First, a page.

Revive the phenomenological category of the “lifeworld.” Review its history and weave it into the act of sitting, being-with-nature, the appearance of a pair of cardinals, lovers chirping, flitting from branch to branch amid a grove of trees. How can we best experience the sense of life as it unfolds into consciousness? Sarah steps around the corner, visits me to talk about pens beside a burst of pink flowers. Think of this, and of the cardinals, too, as signs of grace — sunlight through trees, enlightening signals of love and goodwill. The goal, as always, is to formulate a vision of wellbeing more compelling than the neoliberal “eudaimonic” subject. Perhaps I should read the work of Mexican philosopher Jorge Portilla, one of the so-called hiperiones, a group that also included Emilio Uranga. Time to school myself in Latin American philosophy, so as to better understand the interventions of El grupo Hiperión. With the arrival into the lifeworld of the Other (an arrival that has always-already occurred except in myth), the lifeworld divides into “homeworld” and “alienworld.” And this process of division continues indefinitely, with the proliferation of the Other into multiple Others leading to the reconstitution of the arrivant’s lifeworld into an interface with an ever-changing multiverse. Countless leaves, branches, insects, birds — being transforming day by day. The past, persisting for potential reactivation by consciousness, allows the latter to travel among worlds, entering and exiting identities as in a dream.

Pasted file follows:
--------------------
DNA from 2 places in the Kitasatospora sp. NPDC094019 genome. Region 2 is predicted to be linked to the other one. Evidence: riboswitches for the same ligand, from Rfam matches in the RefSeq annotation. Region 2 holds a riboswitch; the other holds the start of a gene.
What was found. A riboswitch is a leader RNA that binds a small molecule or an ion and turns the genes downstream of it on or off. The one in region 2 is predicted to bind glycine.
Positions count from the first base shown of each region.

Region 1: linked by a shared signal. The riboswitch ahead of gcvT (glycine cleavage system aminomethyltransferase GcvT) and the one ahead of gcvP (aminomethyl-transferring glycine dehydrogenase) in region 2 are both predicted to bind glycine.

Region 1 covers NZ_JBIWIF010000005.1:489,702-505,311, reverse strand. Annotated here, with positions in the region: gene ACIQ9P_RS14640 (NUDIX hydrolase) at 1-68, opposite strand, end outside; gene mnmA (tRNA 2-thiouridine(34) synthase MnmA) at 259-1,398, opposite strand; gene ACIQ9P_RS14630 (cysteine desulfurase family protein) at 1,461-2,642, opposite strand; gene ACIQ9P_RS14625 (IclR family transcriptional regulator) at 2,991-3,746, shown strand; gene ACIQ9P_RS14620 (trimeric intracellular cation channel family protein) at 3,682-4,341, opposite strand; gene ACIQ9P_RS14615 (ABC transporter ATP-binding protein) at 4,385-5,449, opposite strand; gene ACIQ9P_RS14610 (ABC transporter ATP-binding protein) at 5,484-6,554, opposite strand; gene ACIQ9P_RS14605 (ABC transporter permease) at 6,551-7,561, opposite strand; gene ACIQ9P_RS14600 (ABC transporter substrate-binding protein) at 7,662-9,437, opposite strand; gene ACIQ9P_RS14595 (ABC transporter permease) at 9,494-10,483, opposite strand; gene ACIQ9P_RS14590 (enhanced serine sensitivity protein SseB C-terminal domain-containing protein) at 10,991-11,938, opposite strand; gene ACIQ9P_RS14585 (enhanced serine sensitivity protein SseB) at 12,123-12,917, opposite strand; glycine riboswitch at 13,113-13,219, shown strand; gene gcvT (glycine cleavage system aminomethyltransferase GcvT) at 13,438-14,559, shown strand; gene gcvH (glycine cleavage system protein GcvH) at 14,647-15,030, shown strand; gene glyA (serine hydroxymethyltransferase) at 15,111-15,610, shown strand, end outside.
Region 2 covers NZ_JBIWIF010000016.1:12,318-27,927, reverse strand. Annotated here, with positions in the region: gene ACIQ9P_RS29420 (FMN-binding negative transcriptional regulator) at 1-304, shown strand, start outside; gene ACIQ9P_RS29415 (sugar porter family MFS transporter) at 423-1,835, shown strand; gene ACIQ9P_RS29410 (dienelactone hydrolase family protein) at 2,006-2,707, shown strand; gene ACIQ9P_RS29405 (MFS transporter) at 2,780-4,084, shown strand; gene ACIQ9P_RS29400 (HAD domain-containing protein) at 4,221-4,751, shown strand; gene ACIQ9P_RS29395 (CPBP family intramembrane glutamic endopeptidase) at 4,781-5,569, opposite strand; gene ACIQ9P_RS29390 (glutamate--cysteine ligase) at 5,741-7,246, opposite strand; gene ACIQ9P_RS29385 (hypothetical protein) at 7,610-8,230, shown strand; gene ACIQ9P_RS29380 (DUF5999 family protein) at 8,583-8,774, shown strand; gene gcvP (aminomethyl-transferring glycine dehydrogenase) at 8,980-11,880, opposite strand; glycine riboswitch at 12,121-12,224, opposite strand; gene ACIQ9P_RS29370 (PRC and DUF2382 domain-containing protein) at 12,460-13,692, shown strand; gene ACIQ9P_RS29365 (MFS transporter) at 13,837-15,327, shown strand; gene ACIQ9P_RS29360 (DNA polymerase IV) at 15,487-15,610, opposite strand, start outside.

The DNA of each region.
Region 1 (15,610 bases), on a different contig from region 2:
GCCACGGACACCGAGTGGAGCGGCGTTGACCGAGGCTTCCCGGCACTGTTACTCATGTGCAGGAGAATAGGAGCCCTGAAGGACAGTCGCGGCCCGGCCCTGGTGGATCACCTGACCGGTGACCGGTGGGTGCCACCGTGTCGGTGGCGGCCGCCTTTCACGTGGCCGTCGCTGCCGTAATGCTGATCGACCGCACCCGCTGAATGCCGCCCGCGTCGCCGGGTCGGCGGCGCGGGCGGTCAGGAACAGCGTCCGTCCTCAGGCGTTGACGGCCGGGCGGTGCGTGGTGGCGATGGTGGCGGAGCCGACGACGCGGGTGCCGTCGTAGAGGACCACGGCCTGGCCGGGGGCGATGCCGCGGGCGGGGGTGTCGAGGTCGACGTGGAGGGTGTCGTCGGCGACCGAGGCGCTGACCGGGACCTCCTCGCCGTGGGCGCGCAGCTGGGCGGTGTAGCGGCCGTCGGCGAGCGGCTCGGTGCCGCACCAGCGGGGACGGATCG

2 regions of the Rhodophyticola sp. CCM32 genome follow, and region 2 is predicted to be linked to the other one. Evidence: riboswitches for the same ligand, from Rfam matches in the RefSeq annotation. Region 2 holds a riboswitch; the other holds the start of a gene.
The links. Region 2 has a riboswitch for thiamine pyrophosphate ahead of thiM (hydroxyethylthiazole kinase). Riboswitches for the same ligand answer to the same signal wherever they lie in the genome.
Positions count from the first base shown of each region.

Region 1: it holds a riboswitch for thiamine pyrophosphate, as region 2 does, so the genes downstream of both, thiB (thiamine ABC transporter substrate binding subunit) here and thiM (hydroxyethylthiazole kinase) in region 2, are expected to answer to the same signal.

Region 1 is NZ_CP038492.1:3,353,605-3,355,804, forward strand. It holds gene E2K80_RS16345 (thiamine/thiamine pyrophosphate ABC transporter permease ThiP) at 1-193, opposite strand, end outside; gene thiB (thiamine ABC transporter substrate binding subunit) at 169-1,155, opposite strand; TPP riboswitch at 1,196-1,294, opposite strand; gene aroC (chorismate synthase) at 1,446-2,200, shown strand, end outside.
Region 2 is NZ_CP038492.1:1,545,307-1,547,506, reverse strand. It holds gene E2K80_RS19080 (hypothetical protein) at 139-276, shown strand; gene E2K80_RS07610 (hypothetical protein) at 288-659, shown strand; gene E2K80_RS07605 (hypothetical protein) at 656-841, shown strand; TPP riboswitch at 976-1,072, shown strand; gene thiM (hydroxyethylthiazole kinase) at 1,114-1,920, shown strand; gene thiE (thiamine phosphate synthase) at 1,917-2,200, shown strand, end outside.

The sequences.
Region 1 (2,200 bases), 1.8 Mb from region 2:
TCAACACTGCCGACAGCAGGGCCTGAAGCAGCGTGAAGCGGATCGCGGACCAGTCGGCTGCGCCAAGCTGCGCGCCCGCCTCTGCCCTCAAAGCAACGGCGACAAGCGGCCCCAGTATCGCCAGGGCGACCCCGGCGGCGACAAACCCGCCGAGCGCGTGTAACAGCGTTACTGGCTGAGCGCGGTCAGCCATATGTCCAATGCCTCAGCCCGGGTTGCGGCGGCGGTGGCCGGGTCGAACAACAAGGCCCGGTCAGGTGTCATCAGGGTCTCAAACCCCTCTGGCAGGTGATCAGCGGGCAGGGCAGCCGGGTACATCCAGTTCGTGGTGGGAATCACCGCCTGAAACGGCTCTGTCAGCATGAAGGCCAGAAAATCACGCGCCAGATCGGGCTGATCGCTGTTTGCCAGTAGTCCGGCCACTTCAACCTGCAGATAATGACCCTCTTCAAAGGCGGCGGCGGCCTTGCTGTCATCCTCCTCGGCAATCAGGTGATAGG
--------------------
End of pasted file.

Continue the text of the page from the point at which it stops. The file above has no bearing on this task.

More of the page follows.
2 thoughts on “Sunday April 28, 2019”
I’m afraid I got stuck on the word ‘grace’. So many meanings.
Can there be a spiritual use that is not enmeshed with Christianity?
Yeah, that word troubles me, too, given all the Christian baggage, yet it seemed appropriate at the time. I guess I’m trying to experiment with its use to see if it can be made to function differently: not as “favor bestowed from on high, to a select, chosen few,” but as a temporary release from the negative rulings of one’s own inner taskmaster and critic.